Scant AI and green technology standards in Malaysian TVET

Research has shown that Artificial Intelligence (AI) technology can increase gross domestic product by up to 26 per cent in the next decade.

In Malaysia, advanced AI knowledge and skills are still considered black swan competencies. Malaysia faces a lack of talent in these skills sets.

That’s why, few National Occupational Skills Standards (NOSS) listed AI competencies.

However, AI is growing rapidly. It is expected that the children entering primary schools today might end up working in jobs that do not yet exist.

Therefore, we must ensure technical and vocational education and training (TVET) graduates are equipped with relevant skills to meet the demands of Industry 4.0. In a few years, green technology and AI are expected to transform TVET.

The Higher Education Minister Datuk Seri Noraini Ahmad, in her annual speech, highlighted the importance of digitalisation of education, which could cost RM4.4 billion.

However, green technology and Al competency standards are still scanty in Malaysian TVET institutions, as evident in the NOSS documents. More than 90 per cent of NOSS are still on conventional skills.

Besides digitalisation, green technology is seen as a feasible solution to most of the environmental issues affecting society. Green technology will undoubtedly change the labour market.

Green technology and AI can solve complex problems such as climate change or environmental degradation. However, the relevant question to ask: Do our TVET curricula contain AI and green knowledge? If the answer is “no” then we need to assess our curricula and make the changes.

Green technology and AI-based training are game-changers of the future, and countries that lag in these two sectors would be left behind.

One of the challenges of TVET in Malaysia is the oversupply of vocational training institutions, with 11 ministries overseeing 1,295 institutions (640 public, 633 private and 22 state government-owned).

Every year, Malaysian public TVET institutions (including vocational colleges, polytechnics, community colleges, industrial training institutes, Giat MARA, and technical universities) produce an estimated 200,000 graduates.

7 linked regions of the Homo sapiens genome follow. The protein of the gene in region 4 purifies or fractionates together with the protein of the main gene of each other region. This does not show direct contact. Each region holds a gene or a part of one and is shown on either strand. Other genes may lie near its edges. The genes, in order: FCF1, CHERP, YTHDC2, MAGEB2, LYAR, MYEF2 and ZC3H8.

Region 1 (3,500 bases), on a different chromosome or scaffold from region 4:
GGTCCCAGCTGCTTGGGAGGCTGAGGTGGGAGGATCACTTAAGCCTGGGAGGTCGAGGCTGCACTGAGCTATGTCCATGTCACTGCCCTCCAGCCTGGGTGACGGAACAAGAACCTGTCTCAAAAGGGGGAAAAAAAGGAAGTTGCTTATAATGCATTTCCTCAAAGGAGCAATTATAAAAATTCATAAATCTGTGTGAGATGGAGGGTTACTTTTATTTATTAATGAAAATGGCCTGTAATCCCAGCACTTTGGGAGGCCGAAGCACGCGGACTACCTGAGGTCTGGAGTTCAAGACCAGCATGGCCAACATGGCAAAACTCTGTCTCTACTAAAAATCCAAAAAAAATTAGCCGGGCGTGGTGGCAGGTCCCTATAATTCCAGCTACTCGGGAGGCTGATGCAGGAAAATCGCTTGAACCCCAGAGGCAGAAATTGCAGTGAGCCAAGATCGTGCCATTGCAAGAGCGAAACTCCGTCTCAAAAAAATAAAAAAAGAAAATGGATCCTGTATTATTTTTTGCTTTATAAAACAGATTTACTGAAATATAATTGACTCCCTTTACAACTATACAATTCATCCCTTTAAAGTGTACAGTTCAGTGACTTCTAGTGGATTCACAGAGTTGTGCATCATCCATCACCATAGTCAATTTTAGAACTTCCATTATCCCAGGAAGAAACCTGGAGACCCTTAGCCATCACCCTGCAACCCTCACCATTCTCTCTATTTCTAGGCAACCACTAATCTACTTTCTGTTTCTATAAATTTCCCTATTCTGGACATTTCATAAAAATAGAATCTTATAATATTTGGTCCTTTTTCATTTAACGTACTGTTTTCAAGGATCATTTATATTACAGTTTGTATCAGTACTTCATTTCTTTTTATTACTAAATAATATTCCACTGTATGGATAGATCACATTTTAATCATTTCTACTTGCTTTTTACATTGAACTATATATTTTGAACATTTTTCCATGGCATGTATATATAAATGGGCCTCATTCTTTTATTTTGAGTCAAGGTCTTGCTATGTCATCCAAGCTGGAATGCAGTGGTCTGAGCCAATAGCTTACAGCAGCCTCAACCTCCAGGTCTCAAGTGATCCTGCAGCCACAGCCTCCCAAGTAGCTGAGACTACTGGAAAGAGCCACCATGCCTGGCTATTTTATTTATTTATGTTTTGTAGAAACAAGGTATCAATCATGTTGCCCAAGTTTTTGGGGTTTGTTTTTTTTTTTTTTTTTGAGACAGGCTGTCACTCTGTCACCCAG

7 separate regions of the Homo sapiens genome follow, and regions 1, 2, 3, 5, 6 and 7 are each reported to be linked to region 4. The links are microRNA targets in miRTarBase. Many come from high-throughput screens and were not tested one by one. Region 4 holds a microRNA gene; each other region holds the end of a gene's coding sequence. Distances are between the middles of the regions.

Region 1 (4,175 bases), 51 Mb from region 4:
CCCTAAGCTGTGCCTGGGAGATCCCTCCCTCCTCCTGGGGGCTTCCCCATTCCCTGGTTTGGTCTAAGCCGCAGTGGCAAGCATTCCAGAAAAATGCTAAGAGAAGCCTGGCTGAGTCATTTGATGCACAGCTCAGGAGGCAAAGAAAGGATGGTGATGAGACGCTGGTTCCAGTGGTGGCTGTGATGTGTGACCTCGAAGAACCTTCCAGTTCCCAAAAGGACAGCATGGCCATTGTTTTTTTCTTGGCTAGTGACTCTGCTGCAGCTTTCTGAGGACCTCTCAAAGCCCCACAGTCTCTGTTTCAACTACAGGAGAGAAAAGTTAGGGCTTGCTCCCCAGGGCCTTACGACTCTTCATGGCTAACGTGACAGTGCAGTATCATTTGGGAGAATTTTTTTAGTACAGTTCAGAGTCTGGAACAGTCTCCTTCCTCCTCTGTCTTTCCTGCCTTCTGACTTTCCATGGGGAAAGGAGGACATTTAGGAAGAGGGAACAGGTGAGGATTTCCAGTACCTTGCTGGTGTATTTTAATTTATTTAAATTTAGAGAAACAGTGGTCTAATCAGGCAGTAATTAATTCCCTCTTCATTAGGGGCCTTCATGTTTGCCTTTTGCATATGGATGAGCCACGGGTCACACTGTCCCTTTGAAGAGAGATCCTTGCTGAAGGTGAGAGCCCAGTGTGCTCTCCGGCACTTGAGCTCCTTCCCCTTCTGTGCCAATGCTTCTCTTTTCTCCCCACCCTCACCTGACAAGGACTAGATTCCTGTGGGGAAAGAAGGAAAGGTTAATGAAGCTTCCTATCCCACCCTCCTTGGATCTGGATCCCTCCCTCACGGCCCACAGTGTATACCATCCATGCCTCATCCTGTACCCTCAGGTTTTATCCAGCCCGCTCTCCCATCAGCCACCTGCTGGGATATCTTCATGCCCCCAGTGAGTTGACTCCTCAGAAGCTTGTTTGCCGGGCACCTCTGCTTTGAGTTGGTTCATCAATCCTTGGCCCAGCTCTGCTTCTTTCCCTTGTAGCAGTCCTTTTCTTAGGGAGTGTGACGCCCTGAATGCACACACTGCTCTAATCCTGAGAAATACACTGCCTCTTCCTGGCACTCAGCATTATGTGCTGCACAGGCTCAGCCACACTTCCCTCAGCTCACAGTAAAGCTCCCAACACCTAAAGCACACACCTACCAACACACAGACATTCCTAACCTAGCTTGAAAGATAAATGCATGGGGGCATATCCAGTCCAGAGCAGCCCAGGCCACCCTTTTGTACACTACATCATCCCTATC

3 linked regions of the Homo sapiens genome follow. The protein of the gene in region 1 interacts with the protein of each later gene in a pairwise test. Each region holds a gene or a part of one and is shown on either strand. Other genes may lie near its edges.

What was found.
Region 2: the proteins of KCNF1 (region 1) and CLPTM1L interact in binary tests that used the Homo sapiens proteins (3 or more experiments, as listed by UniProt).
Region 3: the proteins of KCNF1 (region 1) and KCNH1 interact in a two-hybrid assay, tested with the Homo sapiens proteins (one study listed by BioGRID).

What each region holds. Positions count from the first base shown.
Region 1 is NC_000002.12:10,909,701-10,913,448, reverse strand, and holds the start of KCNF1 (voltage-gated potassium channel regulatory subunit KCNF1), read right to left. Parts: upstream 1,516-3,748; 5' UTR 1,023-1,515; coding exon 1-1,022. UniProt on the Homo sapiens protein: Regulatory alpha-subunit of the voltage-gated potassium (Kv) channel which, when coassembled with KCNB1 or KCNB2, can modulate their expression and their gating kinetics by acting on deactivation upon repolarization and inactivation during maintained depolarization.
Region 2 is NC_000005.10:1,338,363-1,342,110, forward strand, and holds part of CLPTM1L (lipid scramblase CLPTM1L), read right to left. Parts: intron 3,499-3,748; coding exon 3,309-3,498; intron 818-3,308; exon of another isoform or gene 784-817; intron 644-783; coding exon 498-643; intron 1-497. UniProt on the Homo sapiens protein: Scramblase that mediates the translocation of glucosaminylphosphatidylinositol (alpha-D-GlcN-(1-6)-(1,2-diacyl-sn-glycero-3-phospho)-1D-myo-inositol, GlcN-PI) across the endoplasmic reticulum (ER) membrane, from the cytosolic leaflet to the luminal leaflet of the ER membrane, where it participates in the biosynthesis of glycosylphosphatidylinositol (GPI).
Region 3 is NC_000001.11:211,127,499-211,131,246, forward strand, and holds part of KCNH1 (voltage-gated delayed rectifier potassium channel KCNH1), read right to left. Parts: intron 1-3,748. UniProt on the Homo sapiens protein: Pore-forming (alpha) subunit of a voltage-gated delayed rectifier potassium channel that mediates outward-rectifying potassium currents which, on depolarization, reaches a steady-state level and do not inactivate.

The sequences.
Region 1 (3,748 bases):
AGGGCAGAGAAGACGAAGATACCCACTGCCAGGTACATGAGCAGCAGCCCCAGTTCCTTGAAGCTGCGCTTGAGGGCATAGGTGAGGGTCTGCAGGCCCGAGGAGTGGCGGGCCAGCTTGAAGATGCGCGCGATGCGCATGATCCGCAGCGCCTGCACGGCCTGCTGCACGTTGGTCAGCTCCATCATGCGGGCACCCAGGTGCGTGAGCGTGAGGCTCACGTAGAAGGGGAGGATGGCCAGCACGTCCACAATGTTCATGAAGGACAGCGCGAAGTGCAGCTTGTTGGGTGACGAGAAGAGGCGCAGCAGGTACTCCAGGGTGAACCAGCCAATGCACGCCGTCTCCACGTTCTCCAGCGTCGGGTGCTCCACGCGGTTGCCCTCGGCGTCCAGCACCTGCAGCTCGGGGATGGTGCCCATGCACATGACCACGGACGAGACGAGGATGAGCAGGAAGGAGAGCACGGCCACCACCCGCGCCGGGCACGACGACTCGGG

Another pressing problem of TVET graduates is the relatively low salaries. This could impede the nation’s efforts to become a high-income nation.

Nevertheless, the good news is that this year, the TVET sector obtained more than RM6 billion in funding from the government.

TVET in Malaysia needs to advance technologically and digitally with green technology and AI. Hence, the 12th Malaysia Plan reiterates several key points including to leverage new technologies.

Our digital highway should be driven and powered by 5G, cloud computing and AI. The overarching system should be built on high-speed connectivity, AI and digital platforms to enable vertical industries to realise their digital transformation, personal devices and wide-coverage digital infrastructure.

It is critical for telecommunications companies to support the country in its digital journey with a robust 5G deployment.

The new trend for cloud computing will see most organisations to accelerate their migration to the cloud by 2025, with 100 per cent of enterprises on the cloud, and 86 per cent of enterprises using AI.

Malaysia needs the right policies and regulations to promote green technology and AI adoption.

In making Malaysia an AI hub, it is interesting to see how TVET institutions will produce adequate green technology and AI technicians and professionals.

The new TVET leadership model will be based on digital mindset and competence.

Digital leadership is poised to nurture home-grown AI talents in TVET sectors to meet global standards. TVET institutions need to forge strategic partnerships with key AI companies.

Besides that, TVET institutions should also collaborate with various reputable international TVET institutes and universities. The ministries are also undertaking initiatives to widen opportunities for TVET graduates’ green technology and AI articulation locally and globally.

I suggest a Centre of Excellence for AI status be given to any TVET institution that has the capability and potential to conduct research and invent AI products.

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